Reader comment: Greetings, Dyson family. I just read that you are headed to the Durango area. I have been reading your letter for about a year and have followed your thoughts since The 12% Letter days, and really enjoy your daily updates.

I currently live about 20 miles from Durango and have room for you in our home, as well as a place for your camper in my yard.

Reader comment: Hello Tom and family, I’m a longtime reader of Bill Bonner’s books and diaries. This is how I came across your postcards, and I see you guys were in Buena Vista on your trip.

We are living near Cortez on a farm, which is about 300 miles west-south-west of your current location. My family and I would like to invite you for a stop-over, if it fits your travel plans towards Utah.

Reader comment: Your decision to live in a radically different way is inspiring. It seems to me that you are ahead of the game that we will all have to play in the near future. Living outside the box. Your family is beautiful, and your wife is just lovely.

My husband and I packed up everything 20 years ago and moved to Ireland. Our five children came up beautifully here and while it was tough, it was the best decision I ever made to go along with him. He couldn’t bear the thought of our kids growing up in a city with the Chuck E. Cheese mentality and the malls.

We live with near zero overhead now, zero debt, and all of our kids have been to college. I thought to myself, this is the payoff for listening to my husband and being willing to go along with his far-sighted plan.

I don’t know what to invest in, other than their education. We do not have a lot of extra money but if I knew what to do regarding investing, I would find something to play with. I’ll keep reading your accounts and see if I can find something.

Reader comment: My wife and I are also on the road and will keep an eye out for your distinctive rolling home on our way to Yellowstone Park.

Finally, an outpouring from fans of author Louis L’Amour, after Tom called his “tough but kind cowboy” depictions a great role model for the boys

Reader comment: Hello Tom and Family, I really enjoy your Postcards. You have an engaging, relaxed style of storytelling. The San Juan mountains are beautiful. Louis L’Amour lived near Durango. I read once that the San Juan mountains were John Muir’s second favorite mountain range.

There is an inflation lesson driving on U.S. Hwy 550, known as “The Million Dollar Highway.” The 24 miles cut along mountain walls between Quray and Silverton cost $1,000,000 in the 1880’s. It is ranked one of the top 10 deadliest and scenic drives in the world. Ouray is fun to visit. Known as the Switzerland of America, it has caves with hot springs. Godspeed.

Reader comment: Tom, Louis L’Amour was an author that I valued in my youth so I can well-imagine your family’s interest in this book and the Sackett series. I too enjoyed them. After reading considerably more than 40 of his books, I eventually figured out that his characters were two-dimensional.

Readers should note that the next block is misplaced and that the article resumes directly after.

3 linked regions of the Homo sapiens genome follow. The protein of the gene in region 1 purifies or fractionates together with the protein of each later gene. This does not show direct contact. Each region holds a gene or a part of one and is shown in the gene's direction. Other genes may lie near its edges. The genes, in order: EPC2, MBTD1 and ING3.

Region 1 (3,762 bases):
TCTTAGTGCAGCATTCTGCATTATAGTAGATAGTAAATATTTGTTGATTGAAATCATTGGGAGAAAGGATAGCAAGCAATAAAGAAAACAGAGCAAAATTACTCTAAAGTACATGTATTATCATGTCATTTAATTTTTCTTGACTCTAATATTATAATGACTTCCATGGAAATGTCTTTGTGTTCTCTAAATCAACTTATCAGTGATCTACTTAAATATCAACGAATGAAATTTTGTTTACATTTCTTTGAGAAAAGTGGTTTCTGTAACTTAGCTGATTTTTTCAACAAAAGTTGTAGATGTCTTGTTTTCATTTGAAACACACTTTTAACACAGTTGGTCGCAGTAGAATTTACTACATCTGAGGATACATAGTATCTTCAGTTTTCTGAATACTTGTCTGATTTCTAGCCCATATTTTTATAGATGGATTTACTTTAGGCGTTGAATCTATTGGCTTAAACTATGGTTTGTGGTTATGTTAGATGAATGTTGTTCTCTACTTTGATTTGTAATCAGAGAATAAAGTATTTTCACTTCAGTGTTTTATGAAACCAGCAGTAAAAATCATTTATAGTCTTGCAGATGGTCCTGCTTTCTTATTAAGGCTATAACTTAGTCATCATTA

As a Westerner, there were many things that rang true, such as his description of topography, but there were other things that didn’t. But the same can be said about most other Western writers. (Actually, for most of them, nothing rang true, but it isn’t popular to admit that in print.)

Exceptional exceptions are the many books written by Elmer Kelton, who was a fourth-generation rancher in Texas. All of his books – and I believe that I’ve now read them all since he, John Steinbeck, and Mark Twain are my favorite authors – ring true. All of his characters are realistic, three-dimensional human beings. Although all of his books are Westerns, several of them don’t mention guns even once.

I once loaned one of his books (The Day the Cowboys Quit) to one of my good friends who was a devoted Louis L’Amour fan. He told me, in disgust, that there wasn’t any shooting at any point in the story. However, despite the absence of violence, it was a compelling story about a true event.

For those who like shooting, I recommend that you read his Texas Ranger series, the first book of which is The Buckskin Line. Out of the hundreds of westerns that I’ve read, I believe that Mr. Kelton’s second book in that series, Badger Boy, is tied with Jack Schaefer’s Shane as the best western ever written.

Reader comment: Hi Tom and family, love that you have discovered The Sacketts and, in turn, Louis L’Amour, one of the great writers of all time. The Sacketts are in a small way like The Dysons. They landed on the eastern shores of the New World and overtime worked their way across this vast continent. You will fall in love with them; I guarantee it.

Reader comment: Louis L’Amour is considered by many to be the best of the Western writers. He was able to do his own research and met with many relatives of those who lived in the period he wrote about and visited areas he wrote about. He was an extremely well-read author who also traveled extensively around the world.

Reader comment: It was with great pleasure that I read your Postcards. I have to agree that the Sackett series is a great set of well-written books that can help teach the reader or listener on the basic “values,” be they cowboys or in any other field. I was introduced to his books in about 1969. That was the start of many hours of reading pleasure and reminders that good is ok and preferred to bad. I have reread the books many times.

The one thing that I always tried to teach my kids was that only one person looked back at you from a mirror. If you were going to do something, ask how the person in the mirror would will feel in the morning. If good, do it. If bad, think about it again. I’ve bought silver, and now silver and gold stocks at 70.

Having gone through the inflationary world of the ’80s, I see where things are going. Trying to buy a property currently and will get that protection for my son and grandson, even selling stock to do it. Enjoy the trip and memories your children will have. It’s the best school there is.

Reader comment: He wrote some great books… Check out his short story books, too… War Party, The Strong Shall Live, etc. One of the neat things about his books is the places the characters go… Louis L’Amour would take his family on trips, too, and use the places in his book. He was quite the researcher, too. I think his home was in Colorado. Have fun!

Tom’s note: Thanks for all the kind words, and for the invitations! You keep us going. As always, please keep sending us your questions and comments at [email protected].